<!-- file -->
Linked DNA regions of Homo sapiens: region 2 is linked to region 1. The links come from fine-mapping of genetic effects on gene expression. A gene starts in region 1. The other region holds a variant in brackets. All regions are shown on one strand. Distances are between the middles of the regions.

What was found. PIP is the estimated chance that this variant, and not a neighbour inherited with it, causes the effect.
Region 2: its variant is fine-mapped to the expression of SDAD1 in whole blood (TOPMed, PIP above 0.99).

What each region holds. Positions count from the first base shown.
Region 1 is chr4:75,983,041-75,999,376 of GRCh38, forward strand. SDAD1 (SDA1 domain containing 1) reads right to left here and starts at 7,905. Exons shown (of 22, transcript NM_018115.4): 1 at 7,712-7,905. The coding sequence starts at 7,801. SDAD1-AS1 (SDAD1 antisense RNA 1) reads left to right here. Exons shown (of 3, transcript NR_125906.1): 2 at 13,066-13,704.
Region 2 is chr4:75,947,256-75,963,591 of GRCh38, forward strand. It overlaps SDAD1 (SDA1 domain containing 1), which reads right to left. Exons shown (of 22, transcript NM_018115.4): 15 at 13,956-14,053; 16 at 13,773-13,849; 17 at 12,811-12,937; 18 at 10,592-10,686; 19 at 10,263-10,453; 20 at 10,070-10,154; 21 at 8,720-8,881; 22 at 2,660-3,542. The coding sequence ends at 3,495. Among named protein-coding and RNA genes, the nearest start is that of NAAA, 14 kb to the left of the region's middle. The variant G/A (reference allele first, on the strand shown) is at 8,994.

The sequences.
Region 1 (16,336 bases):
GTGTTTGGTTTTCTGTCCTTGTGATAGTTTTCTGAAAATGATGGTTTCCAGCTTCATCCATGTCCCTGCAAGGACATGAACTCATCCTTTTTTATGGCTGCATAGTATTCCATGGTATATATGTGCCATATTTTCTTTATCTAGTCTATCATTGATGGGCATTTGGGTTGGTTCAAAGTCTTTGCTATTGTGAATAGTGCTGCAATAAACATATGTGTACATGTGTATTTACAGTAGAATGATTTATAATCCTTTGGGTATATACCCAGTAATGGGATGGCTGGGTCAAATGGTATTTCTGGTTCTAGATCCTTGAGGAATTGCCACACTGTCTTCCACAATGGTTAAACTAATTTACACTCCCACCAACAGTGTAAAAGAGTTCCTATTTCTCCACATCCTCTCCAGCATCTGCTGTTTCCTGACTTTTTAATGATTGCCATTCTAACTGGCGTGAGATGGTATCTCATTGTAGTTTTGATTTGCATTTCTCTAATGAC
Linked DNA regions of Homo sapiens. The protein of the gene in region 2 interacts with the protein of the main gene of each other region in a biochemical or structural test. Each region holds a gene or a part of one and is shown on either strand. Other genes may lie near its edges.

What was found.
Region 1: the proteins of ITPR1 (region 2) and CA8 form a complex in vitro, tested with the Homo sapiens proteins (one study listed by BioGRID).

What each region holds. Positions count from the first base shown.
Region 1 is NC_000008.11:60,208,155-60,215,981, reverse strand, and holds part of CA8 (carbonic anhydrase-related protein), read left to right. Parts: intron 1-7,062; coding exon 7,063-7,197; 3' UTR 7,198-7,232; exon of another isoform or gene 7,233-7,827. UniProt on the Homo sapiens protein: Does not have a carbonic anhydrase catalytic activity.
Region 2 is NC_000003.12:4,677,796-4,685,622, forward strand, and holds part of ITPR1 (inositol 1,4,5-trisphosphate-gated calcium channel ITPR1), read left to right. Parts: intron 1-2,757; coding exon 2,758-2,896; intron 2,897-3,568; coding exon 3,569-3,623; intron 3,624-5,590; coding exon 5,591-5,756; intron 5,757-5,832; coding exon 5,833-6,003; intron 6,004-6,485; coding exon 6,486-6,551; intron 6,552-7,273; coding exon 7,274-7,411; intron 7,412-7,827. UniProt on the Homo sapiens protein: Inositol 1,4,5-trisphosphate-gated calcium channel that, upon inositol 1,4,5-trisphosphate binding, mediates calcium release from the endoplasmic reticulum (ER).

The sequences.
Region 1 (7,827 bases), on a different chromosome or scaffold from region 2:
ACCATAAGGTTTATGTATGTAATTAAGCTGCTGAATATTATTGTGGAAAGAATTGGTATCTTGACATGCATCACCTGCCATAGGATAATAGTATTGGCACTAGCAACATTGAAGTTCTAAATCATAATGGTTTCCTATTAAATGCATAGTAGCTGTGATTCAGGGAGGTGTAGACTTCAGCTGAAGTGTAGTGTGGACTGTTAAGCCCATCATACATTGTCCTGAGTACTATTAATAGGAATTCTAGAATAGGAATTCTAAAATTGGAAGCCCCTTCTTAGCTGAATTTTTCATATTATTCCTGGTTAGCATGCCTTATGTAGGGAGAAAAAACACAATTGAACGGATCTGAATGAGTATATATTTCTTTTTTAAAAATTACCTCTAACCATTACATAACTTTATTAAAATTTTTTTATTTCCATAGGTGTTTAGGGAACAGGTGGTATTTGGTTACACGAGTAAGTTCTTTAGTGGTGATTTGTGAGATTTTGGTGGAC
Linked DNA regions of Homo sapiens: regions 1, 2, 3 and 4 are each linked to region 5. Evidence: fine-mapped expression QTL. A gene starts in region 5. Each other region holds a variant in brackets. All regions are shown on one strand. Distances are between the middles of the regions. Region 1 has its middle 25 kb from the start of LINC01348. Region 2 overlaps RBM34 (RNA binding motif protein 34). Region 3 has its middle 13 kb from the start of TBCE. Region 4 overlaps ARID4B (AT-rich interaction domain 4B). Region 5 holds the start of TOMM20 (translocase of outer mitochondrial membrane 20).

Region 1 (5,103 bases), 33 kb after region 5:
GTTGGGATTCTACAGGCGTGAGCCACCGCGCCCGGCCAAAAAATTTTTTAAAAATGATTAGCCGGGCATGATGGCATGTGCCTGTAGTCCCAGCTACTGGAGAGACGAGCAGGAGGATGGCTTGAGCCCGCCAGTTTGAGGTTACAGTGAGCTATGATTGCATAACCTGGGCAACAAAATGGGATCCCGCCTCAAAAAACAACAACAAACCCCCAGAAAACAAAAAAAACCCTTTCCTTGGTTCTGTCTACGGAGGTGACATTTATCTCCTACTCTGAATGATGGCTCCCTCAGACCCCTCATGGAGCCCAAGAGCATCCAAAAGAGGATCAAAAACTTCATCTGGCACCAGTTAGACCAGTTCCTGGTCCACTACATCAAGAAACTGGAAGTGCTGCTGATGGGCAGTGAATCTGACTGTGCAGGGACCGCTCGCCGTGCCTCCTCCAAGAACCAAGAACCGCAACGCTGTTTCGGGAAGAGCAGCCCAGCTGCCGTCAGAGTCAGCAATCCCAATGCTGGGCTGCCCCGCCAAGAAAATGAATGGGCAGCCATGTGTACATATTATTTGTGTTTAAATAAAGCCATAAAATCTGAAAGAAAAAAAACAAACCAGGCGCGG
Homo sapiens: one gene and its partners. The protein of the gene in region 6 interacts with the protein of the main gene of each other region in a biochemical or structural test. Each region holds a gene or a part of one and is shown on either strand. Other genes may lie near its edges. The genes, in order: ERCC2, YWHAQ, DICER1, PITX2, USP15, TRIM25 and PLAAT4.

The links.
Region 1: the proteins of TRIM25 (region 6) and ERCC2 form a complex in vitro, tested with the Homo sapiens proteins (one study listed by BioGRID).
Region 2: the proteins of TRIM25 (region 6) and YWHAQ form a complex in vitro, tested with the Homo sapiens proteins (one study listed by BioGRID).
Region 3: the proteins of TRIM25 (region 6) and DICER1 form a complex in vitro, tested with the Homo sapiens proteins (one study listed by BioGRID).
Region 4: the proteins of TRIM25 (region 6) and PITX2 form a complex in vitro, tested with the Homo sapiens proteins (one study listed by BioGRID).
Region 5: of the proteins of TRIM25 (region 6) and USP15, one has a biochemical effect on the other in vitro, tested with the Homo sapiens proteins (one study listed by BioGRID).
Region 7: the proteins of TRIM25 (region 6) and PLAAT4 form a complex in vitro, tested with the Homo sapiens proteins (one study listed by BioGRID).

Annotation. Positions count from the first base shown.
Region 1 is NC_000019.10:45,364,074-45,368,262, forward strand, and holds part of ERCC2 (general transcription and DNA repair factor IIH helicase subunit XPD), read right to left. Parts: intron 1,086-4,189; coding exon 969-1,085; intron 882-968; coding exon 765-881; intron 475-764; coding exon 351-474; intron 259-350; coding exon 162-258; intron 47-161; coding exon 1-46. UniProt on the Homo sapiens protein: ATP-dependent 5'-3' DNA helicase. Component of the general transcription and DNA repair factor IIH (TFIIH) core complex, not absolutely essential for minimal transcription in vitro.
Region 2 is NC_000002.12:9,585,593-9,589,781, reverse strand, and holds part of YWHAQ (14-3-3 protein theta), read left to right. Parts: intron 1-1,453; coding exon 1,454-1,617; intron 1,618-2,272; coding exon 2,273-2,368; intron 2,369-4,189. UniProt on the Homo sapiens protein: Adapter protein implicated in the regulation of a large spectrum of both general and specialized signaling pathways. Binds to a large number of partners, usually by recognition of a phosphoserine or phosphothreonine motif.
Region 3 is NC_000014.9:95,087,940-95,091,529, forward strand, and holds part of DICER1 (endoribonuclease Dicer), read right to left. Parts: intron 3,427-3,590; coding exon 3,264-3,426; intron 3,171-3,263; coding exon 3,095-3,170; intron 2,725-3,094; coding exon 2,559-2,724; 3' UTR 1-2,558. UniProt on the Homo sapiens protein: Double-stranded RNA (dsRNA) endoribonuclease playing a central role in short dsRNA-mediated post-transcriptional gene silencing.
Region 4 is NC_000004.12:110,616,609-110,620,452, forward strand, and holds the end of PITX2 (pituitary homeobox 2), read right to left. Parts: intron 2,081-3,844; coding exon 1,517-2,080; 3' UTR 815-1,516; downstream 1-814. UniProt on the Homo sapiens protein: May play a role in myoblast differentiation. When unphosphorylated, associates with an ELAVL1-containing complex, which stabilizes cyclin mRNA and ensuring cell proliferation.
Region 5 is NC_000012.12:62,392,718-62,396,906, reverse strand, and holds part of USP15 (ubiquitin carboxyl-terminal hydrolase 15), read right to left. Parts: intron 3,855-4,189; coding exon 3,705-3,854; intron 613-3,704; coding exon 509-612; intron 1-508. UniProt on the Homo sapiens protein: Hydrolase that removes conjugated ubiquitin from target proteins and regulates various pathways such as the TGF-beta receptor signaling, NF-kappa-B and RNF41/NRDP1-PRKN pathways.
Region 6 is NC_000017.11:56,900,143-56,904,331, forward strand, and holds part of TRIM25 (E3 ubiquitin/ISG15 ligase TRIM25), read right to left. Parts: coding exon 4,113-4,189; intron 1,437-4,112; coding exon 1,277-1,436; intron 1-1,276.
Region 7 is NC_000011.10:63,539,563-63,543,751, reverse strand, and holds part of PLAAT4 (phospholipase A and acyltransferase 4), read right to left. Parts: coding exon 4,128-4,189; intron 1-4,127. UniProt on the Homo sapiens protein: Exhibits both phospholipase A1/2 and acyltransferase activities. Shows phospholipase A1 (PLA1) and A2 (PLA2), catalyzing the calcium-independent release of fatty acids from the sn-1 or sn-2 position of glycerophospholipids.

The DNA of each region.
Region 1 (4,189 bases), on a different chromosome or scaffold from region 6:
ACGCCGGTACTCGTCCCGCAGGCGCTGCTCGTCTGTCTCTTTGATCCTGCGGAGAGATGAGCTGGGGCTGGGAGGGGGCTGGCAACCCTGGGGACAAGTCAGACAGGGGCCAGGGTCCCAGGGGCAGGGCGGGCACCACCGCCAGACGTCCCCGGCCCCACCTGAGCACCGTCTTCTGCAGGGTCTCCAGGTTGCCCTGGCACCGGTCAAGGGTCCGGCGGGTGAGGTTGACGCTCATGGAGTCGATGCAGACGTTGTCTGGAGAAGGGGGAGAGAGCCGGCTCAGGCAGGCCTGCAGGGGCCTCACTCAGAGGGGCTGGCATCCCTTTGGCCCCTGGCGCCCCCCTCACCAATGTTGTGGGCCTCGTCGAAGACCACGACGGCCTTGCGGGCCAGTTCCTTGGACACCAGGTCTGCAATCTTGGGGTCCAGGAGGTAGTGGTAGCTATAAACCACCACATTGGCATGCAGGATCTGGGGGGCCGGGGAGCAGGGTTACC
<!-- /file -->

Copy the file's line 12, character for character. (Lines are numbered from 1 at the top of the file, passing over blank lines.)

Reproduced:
Region 1: the proteins of ITPR1 (region 2) and CA8 form a complex in vitro, tested with the Homo sapiens proteins (one study listed by BioGRID).